We'll need to change the way we work, many of us will have to relocate, as close as we can to rail transport, grow our own food and live more locally-based lives. Personally I hope we retain our love of travel even if many are counting on us giving it all up. I don't think this will be the end of history or of, indeed, progress. But I do think we are all going to have to sit back and relax for a few generations until everything is totally reorientated towards a truly sustainable society. Once that's in place technology can start to develop again. I'm sorry if I'm an incurable optimist, but it's a position I've arrived at after many decades of pushing the boundaries!
(Apologies for using continental European images for this article - but they are so far ahead of us!!)
Sunday, October 25, 2009
My last trip to Evercreech Junction was in 1980.
It was good to see that the main station building is still standing, ready for purchase by the New S&D in the future.
This iconic location - and not just from an S&D perspective - is a sad sight today. It should be bustling with life with trains coming every half hour or so. There should be shops and restaurants serving the thousands of visitors coming by train. There should be trains running 24 hours a day, 365 days a year. It underlines the utter desolation of certain places when they lose their trains and how desperately they need them back.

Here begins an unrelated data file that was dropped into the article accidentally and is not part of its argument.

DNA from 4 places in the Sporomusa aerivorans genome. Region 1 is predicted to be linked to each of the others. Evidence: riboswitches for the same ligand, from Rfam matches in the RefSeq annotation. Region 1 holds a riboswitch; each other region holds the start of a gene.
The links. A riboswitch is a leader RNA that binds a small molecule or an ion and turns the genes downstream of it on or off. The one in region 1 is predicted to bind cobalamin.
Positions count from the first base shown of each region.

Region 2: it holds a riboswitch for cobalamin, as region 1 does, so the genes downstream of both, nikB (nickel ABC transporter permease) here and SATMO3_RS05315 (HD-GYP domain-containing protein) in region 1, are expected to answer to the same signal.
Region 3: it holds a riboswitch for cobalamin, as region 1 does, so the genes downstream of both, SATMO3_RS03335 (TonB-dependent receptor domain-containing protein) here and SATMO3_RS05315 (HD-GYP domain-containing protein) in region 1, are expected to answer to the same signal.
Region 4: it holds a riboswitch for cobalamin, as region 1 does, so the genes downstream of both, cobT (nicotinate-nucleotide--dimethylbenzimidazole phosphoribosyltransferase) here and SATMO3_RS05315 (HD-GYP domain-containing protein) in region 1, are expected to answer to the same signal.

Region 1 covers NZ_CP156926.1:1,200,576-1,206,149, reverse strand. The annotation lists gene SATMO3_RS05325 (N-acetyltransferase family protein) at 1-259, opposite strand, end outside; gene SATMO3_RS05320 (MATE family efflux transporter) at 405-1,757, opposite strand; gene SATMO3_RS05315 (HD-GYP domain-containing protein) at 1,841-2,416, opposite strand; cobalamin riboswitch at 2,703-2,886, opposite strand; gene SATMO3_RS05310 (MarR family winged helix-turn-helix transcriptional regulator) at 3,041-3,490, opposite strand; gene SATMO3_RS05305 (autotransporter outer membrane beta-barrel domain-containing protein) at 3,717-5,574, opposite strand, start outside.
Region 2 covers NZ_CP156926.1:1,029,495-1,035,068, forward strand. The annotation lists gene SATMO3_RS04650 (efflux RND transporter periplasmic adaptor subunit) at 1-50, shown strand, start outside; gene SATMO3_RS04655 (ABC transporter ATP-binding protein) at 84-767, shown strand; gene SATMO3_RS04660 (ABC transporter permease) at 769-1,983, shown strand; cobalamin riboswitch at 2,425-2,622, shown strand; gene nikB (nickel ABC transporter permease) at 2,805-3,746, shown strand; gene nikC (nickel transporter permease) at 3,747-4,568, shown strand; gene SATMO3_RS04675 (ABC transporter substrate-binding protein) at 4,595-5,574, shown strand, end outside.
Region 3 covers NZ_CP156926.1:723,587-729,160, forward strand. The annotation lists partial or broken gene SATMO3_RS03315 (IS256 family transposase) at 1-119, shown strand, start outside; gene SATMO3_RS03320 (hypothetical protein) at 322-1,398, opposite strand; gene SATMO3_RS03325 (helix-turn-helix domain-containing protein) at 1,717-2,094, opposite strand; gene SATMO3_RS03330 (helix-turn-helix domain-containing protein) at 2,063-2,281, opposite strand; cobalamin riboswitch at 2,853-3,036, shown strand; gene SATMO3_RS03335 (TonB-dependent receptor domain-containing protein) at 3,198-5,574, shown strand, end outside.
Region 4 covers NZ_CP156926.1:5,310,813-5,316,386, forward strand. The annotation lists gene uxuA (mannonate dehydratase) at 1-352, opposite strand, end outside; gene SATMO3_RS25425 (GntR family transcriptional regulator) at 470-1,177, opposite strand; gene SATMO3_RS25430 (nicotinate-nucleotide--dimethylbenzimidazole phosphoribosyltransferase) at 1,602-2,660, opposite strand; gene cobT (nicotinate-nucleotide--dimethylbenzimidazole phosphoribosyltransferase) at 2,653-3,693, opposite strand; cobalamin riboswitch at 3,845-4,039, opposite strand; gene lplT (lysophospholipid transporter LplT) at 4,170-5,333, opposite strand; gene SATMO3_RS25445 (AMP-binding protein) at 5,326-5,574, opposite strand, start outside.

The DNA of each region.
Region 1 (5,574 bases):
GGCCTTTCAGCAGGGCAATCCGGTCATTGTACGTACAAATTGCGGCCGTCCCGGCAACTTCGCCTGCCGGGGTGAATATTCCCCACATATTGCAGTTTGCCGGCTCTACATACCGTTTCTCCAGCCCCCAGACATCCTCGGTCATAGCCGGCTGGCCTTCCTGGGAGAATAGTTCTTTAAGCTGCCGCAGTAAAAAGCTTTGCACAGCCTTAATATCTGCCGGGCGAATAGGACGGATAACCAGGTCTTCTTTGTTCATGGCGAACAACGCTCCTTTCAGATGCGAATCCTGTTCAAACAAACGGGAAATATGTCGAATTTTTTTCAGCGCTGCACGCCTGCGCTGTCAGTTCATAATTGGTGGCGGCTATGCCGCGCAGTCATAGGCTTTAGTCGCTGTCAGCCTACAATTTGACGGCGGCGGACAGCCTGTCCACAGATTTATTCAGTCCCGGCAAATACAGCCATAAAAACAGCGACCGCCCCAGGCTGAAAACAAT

In fact the whole journey today from Bristol to the Gartell Railway underlined this economic apartheid. Binegar, Shepton Mallet, Evercreech Junction - all seemed dull and lifeless with few if any amenities. Conversely the two places we did pass through that are still served by trains - Castle Cary and Templecombe - seemed lively and alive. The car park at Castle Cary was packed on a Sunday.
This contrast will become sharper and sharper as the Energy Crunch bites harder. Those people clever (or lucky) enough to live on a railway will be able to continue to go about their daily lives. Their property prices will rise (or fall less) than those who suddenly find themselves out in the sticks, with just crumbling roads and hideously expensive cars and buses to rely on. There will be a shift away from these blighted areas to those that will have a bright future. Even today properties close to railways (or more precisely stations) are worth a good deal more than those that are bereft of modern transport.
This perception will ensure that as time goes by more and more people in these areas (which, currently, sadly includes most of the S&D route) will absolutely insist that their railways are returned. But they can't all be returned at once, there will be a distinct pecking order. We have every intention that the S&D will be up there with the usual suspects - Exeter-Okehampton-Plymouth, Oxford-Cambridge, Waverley route, Great Central, Skipton-Colne, Lewes-Uckfield etc etc.